Although inspired by Middle Eastern shakshuka (eggs poached in tomato sauce), this version is for meat lovers. Instead of thick tomato sauce, these eggs are simmered over ground lamb and bone broth, with a handful of charred cherry tomatoes thrown on top. The cherry tomatoes, plus a generous amount of herbs, give this high-protein meal a fresh, light flavor. It’s fantastic for breakfast, lunch or dinner.
If you want to start your day with this powerhouse meal, consider cooking the meat and tomatoes ahead of time. Right before breakfast, reheat the meat in a skillet with eggs. It’s an easier way to enjoy a hearty breakfast and still get out the door on time.
Time in the Kitchen: 45 minutes
Heat 1 tablespoon (15 ml) avocado oil over medium-high heat in a wide saucepan that has a lid. When the pan is really hot, add the cherry tomatoes and cook about 5 minutes until the tomatoes are lightly charred and begin to soften. Stir the tomatoes as little as possible. Remove the tomatoes from the pan and set aside.
Add the remaining 2 tablespoons avocado oil to the pan. Add the onion and sauté 3 to 5 minutes until the onion begins to soften. Add the garlic, and sauté 2 minutes more. Add the lamb and season with cumin, smoked paprika, and salt. Cook until lightly browned and no longer pink, about 6 minutes.
Add bone broth to the saucepan, and bring to a boil. Turn the heat to low. Crack 4 to 6 eggs in the pan on top of the meat.*
Cover the pan with a lid and cook until the egg whites are set (about 7 minutes) but the yolks are still soft.
Before serving, add the tomatoes and garnish generously with chopped parsley, dill, or other fresh herbs.
*The meat and tomatoes can be cooked ahead of time, then reheated in smaller portions with a little bit of bone broth and 1 or 2 eggs.
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September 30, 2017 at 10:11AM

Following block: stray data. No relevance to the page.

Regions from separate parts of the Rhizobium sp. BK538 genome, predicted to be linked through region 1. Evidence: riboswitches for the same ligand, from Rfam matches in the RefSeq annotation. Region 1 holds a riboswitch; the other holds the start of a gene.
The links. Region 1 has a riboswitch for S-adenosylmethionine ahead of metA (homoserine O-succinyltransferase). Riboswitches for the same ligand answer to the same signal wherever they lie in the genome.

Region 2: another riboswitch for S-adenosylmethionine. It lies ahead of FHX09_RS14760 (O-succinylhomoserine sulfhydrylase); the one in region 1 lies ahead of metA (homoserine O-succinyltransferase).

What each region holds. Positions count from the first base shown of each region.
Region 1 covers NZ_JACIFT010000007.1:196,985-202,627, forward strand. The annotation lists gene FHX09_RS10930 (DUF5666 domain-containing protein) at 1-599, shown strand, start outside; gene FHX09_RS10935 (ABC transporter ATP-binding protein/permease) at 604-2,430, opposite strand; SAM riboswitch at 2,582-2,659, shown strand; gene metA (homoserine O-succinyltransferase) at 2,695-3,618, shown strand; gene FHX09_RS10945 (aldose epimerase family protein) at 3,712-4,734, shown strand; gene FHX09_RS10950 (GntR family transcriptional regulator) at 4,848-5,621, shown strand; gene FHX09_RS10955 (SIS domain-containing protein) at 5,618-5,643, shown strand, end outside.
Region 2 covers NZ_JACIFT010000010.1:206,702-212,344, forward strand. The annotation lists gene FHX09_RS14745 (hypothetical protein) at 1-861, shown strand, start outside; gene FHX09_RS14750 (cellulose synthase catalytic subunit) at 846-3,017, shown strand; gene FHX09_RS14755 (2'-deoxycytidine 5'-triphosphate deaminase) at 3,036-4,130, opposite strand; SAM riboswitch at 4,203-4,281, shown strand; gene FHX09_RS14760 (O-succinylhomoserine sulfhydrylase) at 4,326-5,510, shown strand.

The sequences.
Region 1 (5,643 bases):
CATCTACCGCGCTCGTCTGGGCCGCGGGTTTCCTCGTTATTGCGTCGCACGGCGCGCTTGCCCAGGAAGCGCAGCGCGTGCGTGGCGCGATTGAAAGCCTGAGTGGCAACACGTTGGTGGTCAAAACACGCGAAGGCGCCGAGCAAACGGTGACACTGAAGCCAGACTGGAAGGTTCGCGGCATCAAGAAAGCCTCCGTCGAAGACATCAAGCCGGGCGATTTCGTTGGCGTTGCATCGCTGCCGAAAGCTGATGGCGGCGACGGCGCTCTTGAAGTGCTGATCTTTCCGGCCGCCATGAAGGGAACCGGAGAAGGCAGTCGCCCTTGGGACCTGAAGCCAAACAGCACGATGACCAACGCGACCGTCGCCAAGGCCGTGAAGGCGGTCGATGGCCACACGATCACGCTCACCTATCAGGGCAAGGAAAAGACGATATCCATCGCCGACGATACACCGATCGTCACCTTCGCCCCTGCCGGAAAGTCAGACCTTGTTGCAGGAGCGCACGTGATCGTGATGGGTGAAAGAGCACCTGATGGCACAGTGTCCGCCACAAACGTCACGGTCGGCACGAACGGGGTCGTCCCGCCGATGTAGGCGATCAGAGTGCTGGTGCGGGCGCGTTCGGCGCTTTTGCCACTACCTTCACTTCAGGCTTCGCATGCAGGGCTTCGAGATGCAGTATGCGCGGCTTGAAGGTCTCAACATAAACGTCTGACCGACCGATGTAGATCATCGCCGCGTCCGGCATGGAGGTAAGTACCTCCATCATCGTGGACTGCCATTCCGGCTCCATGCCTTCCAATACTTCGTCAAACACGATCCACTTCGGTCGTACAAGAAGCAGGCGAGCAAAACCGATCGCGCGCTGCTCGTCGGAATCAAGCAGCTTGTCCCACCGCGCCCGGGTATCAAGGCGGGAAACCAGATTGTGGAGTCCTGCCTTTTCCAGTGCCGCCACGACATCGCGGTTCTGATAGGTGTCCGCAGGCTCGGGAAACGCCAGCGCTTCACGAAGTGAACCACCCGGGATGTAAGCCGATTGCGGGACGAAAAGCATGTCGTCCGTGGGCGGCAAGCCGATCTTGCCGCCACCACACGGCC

Dr. Sanjay Gupta: Puerto Rico has medical supplies -- why must doctors fight for them?
Puerto Rico was already stressed with one of the poorest medical systems in the United States, but the dual blow of two major hurricanes has left this island with a medical crisis that is usually reserved for war zones.
"I haven't seen anything like this. It's really bad," Dr. Maria Rodrigueztold me when I visited
her community health center, Concilio de Salud Integral de Loíza, in a small town in the northeastern portion of Puerto Rico. She was struggling to provide care for patients in her clinic due to a lack of fuel and, later, water. Medications were in short supply.
"You go to the shelters and you see people sleeping on the floor," Rodriguez told me. "The conditions, the desperation that all these people have. We are trying to still provide services to these people."
That was one week to the day after Hurricane Maria hit the island with its 155-mph winds and then dumped 30 inches of rain, flooding the island and causing unprecedented devastation.
It hasn't improved much since.
The inability to navigate debris-covered roads, combined with a lack of communication, has made it all but impossible for a coordinated medical response on the island. Hospitals and clinics are slowly opening, but still do not have enough supplies and medications to care for the surge of patients, many of whom have been waiting for medical attention for days in nearby shelters.
Just Thursday, my crew and I transported a woman with a life-threatening infection from a shelter to a local hospital. Josefina Alvarez, 62, had beenwaiting for medical help for a week and a half in a shelter in Loiza
, not far from San Juan, but was running out of time.
"She's getting more complicated, with fever and all that, and we have nothing here to give her," said Dr. Astrid Morales, a local physician volunteering at the shelter. "Time is really limited."
Thankfully, her husband told me she is now being stabilized and is expected to undergo surgery soon.
Yet while Alvarez went without antibiotics, the port in San Juan was filled with row after row of containers of food, water and medicine, if only doctors had access to them. Instead, those supplies are still piled up, waiting for the trucks, drivers and fuel needed for distribution.
Volunteer doctors with operational cars and adequate fuel have begun taking matters into their own hands, traveling to San Juan to obtain medical necessities and transporting them back to their local hospitals, clinics and shelters.
Just what is that like? How hard is it to get your hands on these desperately needed materials? My crew and I decide to find out.
Armed with a list of critical medications needed at the Loiza clinic, we first head to the local US Department of Health & Human Services tent to talk to the local disaster management team.
A staffer named Lisa looks over my list. "Yes, we have these medications," she tells me. She asks us to wait 15 or 20 minutes.
The crew and I settle down to wait. The staffer told us they'd have to run it up two chains of command before medications could be distributed.